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Woman Who Threw Crickets on Packed D Train May Be Charged by NYPD: Sources

By  Murray Weiss and Ben Fractenberg | August 29, 2016 12:37pm 

BROOKLYN — A self-described Brooklyn artist whose social media stunt prompted panic on a crowded subway train when she unleashed crickets and bugs could face reckless endangerment charges, sources told DNAinfo New York.

Zaida Pugh, 21, admitted that she set out to create a viral video to heighten awareness of homelessness when she boarded a D train last Wednesday dressed in an aqua-colored onsie and bizarrely released a swarm of 600 crickets and worms, sending disgusted and frightened passengers running.

Pugh said she “wanted to do a video of what the homeless people go through and how we look at them,” CBS New York reported on Aug. 27. 

At least one of her friends also participated in the stunt, and may also face charges, sources added.  

Pugh's one-act began when she entered the train claiming to be selling the bugs then started screaming and hit her head when another rider pushed her away as the train lumbered over the Manhattan Bridge.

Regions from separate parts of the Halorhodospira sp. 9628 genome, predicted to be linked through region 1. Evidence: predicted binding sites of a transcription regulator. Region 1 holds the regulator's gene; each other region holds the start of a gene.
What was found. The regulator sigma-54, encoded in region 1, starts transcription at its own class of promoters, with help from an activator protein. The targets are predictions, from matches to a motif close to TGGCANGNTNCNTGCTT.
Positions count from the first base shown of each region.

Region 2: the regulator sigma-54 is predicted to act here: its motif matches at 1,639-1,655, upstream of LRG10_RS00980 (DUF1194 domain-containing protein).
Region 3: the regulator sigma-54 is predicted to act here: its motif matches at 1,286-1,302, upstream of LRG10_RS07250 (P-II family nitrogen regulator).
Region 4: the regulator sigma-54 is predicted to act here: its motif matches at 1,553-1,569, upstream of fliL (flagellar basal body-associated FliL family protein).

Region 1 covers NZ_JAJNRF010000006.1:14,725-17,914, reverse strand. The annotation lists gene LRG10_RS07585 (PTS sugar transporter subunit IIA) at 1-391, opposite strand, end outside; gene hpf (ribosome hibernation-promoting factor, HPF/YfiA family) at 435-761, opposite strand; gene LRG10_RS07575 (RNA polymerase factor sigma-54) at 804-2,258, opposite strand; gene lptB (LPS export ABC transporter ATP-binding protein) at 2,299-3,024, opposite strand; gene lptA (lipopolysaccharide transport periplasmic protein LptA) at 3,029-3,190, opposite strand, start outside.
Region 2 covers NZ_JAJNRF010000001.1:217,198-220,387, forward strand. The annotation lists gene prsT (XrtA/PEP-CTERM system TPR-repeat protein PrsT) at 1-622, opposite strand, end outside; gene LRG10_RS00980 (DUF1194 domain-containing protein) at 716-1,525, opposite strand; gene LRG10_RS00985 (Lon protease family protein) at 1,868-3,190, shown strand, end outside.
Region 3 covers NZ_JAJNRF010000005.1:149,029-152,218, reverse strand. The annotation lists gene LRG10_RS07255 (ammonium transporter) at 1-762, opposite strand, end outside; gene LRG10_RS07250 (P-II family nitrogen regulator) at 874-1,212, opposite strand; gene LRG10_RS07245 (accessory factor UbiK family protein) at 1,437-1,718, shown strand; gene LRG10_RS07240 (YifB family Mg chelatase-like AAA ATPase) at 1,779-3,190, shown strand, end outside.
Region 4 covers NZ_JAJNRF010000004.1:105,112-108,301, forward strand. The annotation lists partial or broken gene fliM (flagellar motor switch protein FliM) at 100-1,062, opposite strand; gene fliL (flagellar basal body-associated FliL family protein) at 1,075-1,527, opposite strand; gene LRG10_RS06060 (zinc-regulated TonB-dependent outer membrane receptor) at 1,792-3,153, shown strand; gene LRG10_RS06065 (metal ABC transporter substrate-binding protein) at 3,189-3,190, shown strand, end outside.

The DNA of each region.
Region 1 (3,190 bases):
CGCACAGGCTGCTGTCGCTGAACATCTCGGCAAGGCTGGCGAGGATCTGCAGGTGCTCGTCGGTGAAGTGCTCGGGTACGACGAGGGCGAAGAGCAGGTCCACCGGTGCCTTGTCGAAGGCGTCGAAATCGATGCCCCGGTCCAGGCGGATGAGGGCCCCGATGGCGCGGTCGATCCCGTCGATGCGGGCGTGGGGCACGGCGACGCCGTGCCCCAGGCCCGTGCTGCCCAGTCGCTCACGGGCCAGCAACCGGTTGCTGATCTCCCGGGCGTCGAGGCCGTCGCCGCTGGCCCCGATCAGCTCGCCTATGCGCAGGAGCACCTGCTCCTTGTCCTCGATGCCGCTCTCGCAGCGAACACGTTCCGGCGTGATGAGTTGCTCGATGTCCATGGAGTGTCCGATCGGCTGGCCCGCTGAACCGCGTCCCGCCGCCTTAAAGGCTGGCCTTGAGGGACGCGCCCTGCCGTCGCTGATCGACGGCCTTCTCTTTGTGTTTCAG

One rider pulled the emergency brake on the train mid-bridge, stranding straphangers in the train with the woman and the bugs for about a half hour.

"You can't yell 'fire' in crowded theaters, and you can't pull stunts that cause harm to people and stop subways and inconvenience thousands of people," a law enforcement official explained, adding that the NYPD and prosecutors were weighing their options.

During the subway lockdown, Pugh even relieved herself in the subway car.

She was eventually taken off by police at the DeKalb Avenue station and taken to Methodist Hospital for a psychiatric evaluation.

Pugh went on the say to that she felt bad for causing a panic.

“I feel sorry with some things, like how it went,” she told CBS. “I didn’t want it to go so drastic.”

The actress also posted on Facebook that she was in part motivated to challenge people’s apathy.

Pugh did not return a message seeking comment.

“Shaking my head the world we live in today is just sad,” Pugh posted on Aug. 26. “People would rather record than help or if they do help its at the last minute or not even at all.”